A longtime member of the Sandy Bay Yacht Club in Rockport, Mr. Watson raced in three boat classes.

    He also was an amateur car hobbyist whose most memorable purchases were a spacious Buick that could hold a family of 12, and a Ford Mustang that was barely held together with duct tape.

    For one Halloween gathering, he wore a pair of ripped jeans and a sweatshirt covered in duct tape, Jared said.

    “People said, ‘You are dressed up as your car.’ ”

    In addition to his two sons, Mr. Watson thought of Kareem Wilson of Rockport as a third son. Wilson had spent summers with the Watson family.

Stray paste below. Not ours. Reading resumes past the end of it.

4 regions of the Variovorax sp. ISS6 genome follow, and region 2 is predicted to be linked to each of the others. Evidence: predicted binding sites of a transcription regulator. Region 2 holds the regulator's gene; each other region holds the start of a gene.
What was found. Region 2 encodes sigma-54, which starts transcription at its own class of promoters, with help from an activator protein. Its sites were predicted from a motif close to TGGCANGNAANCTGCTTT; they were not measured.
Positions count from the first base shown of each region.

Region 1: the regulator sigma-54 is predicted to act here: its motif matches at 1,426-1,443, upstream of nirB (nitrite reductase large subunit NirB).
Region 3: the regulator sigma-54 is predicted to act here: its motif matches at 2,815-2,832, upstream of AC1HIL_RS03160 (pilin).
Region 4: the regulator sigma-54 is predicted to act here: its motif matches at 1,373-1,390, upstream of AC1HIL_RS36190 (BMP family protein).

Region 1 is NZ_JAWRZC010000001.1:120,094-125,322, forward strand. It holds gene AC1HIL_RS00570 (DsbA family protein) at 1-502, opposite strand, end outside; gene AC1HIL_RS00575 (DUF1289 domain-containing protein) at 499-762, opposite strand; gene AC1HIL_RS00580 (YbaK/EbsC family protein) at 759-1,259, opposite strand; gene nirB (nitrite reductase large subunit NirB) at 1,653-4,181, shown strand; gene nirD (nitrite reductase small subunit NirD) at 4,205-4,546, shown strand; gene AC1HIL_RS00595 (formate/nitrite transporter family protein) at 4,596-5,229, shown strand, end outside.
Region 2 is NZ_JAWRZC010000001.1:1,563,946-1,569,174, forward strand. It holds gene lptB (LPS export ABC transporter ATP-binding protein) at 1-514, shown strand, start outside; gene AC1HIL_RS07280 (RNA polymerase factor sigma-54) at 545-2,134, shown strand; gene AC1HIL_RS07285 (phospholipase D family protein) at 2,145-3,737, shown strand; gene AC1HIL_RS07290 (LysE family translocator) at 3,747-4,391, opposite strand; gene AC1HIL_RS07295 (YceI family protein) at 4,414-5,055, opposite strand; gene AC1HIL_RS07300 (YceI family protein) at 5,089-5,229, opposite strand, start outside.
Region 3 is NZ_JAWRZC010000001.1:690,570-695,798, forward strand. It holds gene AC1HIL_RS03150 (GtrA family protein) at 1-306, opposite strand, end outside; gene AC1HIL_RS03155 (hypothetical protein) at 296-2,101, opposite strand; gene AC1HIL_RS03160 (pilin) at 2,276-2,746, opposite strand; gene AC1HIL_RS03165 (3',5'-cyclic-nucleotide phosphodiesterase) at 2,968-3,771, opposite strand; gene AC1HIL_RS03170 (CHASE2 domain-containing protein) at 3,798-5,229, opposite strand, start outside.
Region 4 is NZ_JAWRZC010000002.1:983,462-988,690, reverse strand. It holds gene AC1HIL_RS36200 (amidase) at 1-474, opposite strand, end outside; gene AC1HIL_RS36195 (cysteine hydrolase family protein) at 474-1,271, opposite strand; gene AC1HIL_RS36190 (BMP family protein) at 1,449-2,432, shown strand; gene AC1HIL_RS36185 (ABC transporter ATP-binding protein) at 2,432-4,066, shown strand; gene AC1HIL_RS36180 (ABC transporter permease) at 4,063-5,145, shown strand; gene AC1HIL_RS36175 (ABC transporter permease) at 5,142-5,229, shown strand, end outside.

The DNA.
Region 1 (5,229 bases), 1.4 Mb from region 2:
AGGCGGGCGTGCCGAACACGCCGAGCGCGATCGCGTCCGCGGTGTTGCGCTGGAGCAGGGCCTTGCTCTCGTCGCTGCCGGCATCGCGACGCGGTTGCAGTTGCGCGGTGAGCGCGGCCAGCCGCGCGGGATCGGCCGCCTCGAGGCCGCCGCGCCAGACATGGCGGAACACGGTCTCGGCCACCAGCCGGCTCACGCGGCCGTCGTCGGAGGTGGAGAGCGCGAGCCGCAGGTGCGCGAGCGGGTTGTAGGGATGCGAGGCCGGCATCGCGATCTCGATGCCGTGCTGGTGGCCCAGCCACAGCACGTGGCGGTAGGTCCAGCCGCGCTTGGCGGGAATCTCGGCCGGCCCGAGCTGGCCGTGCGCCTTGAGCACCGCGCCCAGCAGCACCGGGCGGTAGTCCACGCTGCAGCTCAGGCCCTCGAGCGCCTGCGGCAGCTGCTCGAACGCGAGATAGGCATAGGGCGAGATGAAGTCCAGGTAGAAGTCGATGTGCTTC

A service will be held at 3:30 p.m. on Dec. 29 in the Shalin Liu Performance Center in Rockport.

    In his late 40s, Mr. Watson began competing as a runner and helped found Team Gloucester, a running club on Cape Ann.

    He ran more than 20 times in the annual Mount Washington Road Race, and also competed in the Around Cape Ann 25K races and in trail runs around New England.

    In a 1999 interview, he recalled a particular turn early in the Mount Washington Road Race where runners suddenly confront the magnitude of the uphill course.

    “As soon as you take that right, the steepness hits you like a sledgehammer,” said Mr. ­Watson, who was 60 at the time. “You have the sense the first time that it never, ever lets up.”

    Michele Richinick can be reached at